Manitoba cites ‘significant public safety concerns’ in shutting down cannabis store

In what is believed to be a first for Manitoba, the Meta Cannabis Supply Co. store on Long Plain First Nation’s urban reserve in Winnipeg has had its license pulled after regulators reported it was breaching provincial requirements.

It is alleged the store sanctioned and is selling unregulated cannabis from an unlicensed store on the First Nation’s Keeshkeemaquah reserve, according to a joint statement Wednesday from Manitoba Liquor & Lotteries (MBLL) and the Liquor, Gaming and Cannabis Authority of Manitoba (LGCA).

Furthermore, the agencies maintain, the Madison St. store is selling “cannabis manufactured in a facility without a federal production licence, which raises significant public safety concerns.”

MBLL, Manitoba’s exclusive cannabis wholesaler, suspended its retailer agreement with NAC Long Plain Limited Partnership, of which Long Plain First Nation is the majority owner, on May 19. This, in turn, resulted in an immediate suspension of the store’s licence by LGCA.

Manitoba’s Liquor, Gaming and Cannabis Control Act requires all weed stores to be licensed by the LGCA. “The store cannot sell cannabis until these suspensions are lifted,” notes the joint statement, which adds “multiple requests to Long Plain First Nation to cease this illegal activity went unanswered.”

A Facebook post, reported on a Long Plain First Nation group site, reports the non-compliance does not relate to the Madison St. store, but to an unlicensed retail outlet on the Keeshkeemaquah reserve in Portage la Prairie called Indigenous Bloom, which is also partly owned by the band.

LGCA has taken “care and control of the store inventory until we can work the situation out,” the Winnipeg Free Press quotes Amanda Creasy, director of public affairs for the agency, as saying. “But we don’t suspect that they were selling unregulated product.”

Its store is operating in full compliance, says Omar Khan, senior vice-president for corporate and public affairs for High Tide Inc., which acquired Meta last November, per the Winnipeg Free Press. “We hold all partners to the same standards as ourselves and, as such, will be taking necessary actions related to the partnership with Long Plain First Nation moving forward,” Khan says.

With regard to compliance, the federal Cannabis Act’s safety and quality regulations are designed to help protect public health. There are requirements in place for producers who grow and manufacture cannabis, as well as industry-wide rules and standards relating to, among other issues, packaging and labeling requirements, prohibitions on the use of certain i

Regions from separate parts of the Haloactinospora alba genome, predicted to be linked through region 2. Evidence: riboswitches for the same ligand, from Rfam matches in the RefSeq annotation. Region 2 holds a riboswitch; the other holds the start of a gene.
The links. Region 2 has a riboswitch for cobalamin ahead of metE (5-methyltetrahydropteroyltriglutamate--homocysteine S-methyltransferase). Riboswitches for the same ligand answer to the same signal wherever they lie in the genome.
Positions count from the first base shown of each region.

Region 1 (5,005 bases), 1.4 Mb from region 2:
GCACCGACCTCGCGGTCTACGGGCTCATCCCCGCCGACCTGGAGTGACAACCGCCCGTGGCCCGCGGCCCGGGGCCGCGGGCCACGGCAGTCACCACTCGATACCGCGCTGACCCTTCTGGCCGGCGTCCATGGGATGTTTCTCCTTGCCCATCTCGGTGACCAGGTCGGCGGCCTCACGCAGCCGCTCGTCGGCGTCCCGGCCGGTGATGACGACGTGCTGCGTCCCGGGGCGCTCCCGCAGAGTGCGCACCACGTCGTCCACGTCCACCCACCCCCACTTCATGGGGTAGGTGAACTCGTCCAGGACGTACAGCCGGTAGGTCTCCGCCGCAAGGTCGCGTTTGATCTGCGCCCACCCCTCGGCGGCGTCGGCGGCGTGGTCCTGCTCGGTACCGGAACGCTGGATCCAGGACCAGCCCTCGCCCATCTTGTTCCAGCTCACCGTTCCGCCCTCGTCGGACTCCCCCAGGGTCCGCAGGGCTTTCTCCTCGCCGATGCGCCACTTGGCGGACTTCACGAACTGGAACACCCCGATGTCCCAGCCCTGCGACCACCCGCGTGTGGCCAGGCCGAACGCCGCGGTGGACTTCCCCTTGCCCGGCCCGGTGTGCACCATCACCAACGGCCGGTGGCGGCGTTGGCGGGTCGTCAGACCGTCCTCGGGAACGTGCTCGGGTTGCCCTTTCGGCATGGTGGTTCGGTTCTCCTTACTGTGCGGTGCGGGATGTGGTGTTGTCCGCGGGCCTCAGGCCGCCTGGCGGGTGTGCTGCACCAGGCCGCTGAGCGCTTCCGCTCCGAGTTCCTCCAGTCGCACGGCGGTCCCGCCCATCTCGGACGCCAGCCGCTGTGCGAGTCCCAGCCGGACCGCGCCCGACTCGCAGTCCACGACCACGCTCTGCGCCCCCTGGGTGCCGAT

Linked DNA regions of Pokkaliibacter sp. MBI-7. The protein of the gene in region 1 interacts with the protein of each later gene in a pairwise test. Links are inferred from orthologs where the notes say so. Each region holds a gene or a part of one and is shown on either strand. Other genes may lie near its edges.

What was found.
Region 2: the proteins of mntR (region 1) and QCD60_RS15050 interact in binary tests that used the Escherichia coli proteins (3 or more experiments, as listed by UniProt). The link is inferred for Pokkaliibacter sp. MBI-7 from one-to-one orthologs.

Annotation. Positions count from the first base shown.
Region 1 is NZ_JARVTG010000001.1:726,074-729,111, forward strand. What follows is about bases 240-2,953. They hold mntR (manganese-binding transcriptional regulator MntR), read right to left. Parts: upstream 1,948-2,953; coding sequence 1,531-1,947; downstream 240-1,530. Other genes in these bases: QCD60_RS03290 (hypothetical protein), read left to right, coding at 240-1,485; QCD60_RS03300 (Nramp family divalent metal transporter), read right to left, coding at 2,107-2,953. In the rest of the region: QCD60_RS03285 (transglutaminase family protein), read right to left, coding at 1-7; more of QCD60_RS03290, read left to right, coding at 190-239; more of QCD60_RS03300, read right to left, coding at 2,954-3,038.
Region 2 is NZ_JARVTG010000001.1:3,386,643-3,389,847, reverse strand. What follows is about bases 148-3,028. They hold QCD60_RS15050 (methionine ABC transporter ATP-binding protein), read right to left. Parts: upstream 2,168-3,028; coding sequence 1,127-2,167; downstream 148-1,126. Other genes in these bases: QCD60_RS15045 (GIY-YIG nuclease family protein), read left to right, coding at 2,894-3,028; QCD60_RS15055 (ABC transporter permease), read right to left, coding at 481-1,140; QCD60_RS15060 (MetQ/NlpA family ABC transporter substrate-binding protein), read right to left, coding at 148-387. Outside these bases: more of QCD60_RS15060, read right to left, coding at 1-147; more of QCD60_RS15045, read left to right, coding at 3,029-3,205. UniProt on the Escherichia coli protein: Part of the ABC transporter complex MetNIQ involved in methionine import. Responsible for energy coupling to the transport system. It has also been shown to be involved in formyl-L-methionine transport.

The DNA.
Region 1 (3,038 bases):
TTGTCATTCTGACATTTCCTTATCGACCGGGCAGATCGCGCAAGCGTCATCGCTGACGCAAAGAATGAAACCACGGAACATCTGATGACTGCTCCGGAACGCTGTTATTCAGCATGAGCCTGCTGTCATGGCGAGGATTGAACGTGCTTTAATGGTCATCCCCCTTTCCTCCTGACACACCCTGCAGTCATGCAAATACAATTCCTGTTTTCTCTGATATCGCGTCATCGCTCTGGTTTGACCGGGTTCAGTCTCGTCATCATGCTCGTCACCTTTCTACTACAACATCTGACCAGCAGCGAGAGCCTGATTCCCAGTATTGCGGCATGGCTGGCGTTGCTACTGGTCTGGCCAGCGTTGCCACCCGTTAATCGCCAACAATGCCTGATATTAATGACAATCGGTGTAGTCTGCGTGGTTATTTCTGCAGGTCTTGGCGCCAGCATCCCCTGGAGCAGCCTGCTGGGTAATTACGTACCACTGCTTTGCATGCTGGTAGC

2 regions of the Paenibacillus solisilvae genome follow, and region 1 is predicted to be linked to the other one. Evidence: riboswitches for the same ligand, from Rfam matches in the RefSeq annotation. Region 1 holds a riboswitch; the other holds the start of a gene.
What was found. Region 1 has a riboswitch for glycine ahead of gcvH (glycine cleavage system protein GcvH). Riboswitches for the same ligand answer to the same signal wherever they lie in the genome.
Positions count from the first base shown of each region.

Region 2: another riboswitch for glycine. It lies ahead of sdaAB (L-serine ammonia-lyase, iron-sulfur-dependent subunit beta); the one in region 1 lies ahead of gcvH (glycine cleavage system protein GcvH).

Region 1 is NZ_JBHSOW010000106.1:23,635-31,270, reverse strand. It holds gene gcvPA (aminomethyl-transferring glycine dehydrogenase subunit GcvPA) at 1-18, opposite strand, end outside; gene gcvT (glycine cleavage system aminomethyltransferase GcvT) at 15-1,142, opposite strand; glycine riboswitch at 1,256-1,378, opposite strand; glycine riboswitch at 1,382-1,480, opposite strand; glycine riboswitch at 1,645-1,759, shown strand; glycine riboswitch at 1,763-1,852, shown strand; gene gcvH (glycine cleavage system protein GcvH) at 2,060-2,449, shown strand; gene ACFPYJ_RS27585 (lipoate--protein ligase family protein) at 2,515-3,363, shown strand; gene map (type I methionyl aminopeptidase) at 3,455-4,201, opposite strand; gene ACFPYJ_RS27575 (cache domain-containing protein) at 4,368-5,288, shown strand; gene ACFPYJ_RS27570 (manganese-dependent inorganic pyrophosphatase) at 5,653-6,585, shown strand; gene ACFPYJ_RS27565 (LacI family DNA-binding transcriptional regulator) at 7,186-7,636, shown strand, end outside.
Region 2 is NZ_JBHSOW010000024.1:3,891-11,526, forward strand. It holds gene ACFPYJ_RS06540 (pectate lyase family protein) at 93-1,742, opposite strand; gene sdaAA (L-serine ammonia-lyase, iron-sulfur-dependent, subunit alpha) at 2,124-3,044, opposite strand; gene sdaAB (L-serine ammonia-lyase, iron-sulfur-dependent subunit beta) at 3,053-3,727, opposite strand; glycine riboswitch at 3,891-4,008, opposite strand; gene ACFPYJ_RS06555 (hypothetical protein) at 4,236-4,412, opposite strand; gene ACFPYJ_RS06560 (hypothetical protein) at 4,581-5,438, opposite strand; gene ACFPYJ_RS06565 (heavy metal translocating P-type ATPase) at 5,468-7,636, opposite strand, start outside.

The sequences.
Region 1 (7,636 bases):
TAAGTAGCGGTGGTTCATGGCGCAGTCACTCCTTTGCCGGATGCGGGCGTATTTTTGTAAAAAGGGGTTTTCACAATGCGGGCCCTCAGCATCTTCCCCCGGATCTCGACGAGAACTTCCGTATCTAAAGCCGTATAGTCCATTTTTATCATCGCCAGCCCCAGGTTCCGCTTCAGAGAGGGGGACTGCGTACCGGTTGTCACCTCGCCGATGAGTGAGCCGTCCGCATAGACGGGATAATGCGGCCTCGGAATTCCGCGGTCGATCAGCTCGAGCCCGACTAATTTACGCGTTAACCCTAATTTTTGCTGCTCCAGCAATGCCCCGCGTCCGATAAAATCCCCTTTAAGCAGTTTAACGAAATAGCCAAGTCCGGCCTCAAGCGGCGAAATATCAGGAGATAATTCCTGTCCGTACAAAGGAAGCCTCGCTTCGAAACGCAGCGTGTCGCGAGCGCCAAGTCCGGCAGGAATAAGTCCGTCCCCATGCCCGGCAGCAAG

In Manitoba, the licensing framework for cannabis retail “is designed to ensure that adults who choose to use cannabis have access to safe products from regulated retailers,” LGCA CEO Kristianne Dechant says in the recent statement.

Breaching the rules also puts the supply chain and the province’s 80 licensed cannabis retailers at risk, suggests Manny Atwal, CEO of MBLL. “Ignoring unlicensed operators selling unlicensed products jeopardizes licensed stores’ success,” Atwal adds.

MLL can only acquire cannabis from producers licensed by Health Canada.

Cannabis licence suspensions in Canada are not very common, although they have occurred. For example, CannTrust’s production licence was suspended in the summer of 2019 after the company was cited for non-compliance of certain requirements, including inadequate security and improper cannabis storage procedures.

Suspending the sale of products is more common. For example, sales of certain Bonify products were suspended after two product recalls in late 2018, which did not result in any reports of adverse reactions.

More recently, three companies voluntarily suspended sale of specific products, two noting concerns had been raised over mould and the third citing reports of vape pens having a mechanical issue. None of the recalls involved adverse reactions or injuries.

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